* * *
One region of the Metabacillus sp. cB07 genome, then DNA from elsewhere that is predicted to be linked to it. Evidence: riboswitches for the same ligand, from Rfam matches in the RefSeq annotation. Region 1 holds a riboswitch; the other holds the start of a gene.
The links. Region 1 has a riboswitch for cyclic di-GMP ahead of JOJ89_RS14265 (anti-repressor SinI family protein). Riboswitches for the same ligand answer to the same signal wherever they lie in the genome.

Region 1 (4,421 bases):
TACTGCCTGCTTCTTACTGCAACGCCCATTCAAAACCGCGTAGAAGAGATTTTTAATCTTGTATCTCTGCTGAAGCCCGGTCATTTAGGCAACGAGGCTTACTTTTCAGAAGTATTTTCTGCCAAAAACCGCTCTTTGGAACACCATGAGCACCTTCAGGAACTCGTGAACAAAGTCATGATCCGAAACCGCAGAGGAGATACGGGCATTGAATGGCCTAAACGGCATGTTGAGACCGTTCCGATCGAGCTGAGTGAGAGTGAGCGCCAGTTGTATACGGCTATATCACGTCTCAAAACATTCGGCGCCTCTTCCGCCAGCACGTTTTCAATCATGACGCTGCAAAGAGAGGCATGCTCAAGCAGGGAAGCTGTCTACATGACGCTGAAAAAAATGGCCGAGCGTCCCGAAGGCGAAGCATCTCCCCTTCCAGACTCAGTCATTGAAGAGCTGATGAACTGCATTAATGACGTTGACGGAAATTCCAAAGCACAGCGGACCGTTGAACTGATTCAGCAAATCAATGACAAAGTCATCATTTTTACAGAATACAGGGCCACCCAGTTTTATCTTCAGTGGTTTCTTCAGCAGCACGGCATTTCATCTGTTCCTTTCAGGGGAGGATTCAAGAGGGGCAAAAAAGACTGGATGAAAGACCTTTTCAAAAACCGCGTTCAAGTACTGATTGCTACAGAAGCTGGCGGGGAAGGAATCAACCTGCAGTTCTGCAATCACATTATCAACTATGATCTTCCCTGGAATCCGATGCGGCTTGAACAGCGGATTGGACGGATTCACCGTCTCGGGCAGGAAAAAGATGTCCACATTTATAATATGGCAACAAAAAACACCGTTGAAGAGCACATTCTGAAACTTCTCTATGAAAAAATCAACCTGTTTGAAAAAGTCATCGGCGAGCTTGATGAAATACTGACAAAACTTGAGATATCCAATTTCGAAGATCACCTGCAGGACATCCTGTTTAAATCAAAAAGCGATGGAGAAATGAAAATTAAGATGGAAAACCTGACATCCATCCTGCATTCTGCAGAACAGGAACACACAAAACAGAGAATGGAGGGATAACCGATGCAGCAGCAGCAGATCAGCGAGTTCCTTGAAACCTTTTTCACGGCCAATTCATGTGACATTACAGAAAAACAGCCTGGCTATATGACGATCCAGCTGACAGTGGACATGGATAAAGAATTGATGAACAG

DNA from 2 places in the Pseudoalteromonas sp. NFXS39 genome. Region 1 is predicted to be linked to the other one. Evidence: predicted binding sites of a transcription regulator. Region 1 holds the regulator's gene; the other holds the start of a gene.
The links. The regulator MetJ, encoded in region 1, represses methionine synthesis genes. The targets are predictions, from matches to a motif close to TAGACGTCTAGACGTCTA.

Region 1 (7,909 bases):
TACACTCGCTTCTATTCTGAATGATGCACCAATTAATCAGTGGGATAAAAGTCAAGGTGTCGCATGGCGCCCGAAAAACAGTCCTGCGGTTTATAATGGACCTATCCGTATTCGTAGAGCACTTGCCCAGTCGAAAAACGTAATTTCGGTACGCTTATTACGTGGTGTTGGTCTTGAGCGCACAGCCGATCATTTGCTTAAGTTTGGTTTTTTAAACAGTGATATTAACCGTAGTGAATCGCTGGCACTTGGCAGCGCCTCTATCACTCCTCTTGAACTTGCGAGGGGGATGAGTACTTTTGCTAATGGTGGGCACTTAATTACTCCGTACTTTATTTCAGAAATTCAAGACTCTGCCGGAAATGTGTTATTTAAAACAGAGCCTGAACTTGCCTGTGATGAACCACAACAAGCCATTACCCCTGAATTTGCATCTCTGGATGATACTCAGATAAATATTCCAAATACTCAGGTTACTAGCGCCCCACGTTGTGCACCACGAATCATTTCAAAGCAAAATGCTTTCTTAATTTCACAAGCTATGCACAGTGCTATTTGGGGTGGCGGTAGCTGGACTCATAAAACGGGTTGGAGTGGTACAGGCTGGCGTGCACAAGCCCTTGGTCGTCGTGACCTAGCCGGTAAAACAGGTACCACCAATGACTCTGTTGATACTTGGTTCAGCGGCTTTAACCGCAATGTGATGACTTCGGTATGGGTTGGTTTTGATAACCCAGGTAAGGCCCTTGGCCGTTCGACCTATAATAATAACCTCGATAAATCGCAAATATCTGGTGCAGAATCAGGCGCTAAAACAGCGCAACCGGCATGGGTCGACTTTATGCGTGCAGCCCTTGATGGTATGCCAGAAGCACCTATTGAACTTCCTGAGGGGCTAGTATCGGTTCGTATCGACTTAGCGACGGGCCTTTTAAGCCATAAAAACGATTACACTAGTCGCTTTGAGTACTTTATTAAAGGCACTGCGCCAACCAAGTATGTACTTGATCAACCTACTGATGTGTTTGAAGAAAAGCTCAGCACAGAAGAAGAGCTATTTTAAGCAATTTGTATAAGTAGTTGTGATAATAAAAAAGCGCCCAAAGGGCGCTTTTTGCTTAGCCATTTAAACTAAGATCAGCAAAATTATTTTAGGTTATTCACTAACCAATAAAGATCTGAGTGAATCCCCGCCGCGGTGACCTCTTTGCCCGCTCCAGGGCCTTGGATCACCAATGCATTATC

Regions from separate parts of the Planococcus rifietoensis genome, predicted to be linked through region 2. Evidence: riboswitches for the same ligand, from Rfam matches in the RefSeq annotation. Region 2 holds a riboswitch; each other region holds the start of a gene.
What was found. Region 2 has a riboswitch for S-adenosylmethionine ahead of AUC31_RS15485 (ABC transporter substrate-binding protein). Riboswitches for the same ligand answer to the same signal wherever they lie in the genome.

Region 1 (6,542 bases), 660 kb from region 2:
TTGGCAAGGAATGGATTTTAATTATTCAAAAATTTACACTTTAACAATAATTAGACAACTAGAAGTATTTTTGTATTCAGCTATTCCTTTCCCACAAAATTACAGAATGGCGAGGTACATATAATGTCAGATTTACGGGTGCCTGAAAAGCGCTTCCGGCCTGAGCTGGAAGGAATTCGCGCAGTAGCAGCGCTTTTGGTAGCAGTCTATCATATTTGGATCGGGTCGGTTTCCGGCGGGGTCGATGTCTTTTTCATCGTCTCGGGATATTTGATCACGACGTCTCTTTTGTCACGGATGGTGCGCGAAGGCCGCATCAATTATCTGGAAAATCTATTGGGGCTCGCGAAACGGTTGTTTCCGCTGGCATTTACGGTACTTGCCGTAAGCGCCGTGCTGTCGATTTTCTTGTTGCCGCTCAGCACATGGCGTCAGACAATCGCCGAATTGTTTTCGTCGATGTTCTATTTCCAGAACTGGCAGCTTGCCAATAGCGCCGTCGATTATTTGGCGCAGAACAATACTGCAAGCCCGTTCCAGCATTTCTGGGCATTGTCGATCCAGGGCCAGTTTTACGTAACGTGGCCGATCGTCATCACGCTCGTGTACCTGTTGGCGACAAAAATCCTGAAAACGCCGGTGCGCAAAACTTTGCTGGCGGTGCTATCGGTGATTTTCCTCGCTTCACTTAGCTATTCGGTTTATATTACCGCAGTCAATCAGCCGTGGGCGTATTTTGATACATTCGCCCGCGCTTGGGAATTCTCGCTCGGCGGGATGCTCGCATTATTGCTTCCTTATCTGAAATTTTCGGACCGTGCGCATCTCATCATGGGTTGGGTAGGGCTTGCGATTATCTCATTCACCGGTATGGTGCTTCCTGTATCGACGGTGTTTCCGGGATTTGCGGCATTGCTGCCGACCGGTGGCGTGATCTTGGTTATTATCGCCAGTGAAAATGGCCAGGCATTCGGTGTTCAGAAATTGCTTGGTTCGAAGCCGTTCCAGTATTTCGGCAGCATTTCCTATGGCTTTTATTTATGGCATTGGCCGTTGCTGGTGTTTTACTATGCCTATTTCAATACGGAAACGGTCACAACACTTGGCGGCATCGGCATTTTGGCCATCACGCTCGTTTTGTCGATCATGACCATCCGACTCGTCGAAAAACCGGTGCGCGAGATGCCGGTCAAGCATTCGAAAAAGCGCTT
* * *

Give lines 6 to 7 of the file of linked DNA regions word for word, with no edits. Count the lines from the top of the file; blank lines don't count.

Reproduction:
The links. The regulator MetJ, encoded in region 1, represses methionine synthesis genes. The targets are predictions, from matches to a motif close to TAGACGTCTAGACGTCTA.

Region 1 (7,909 bases):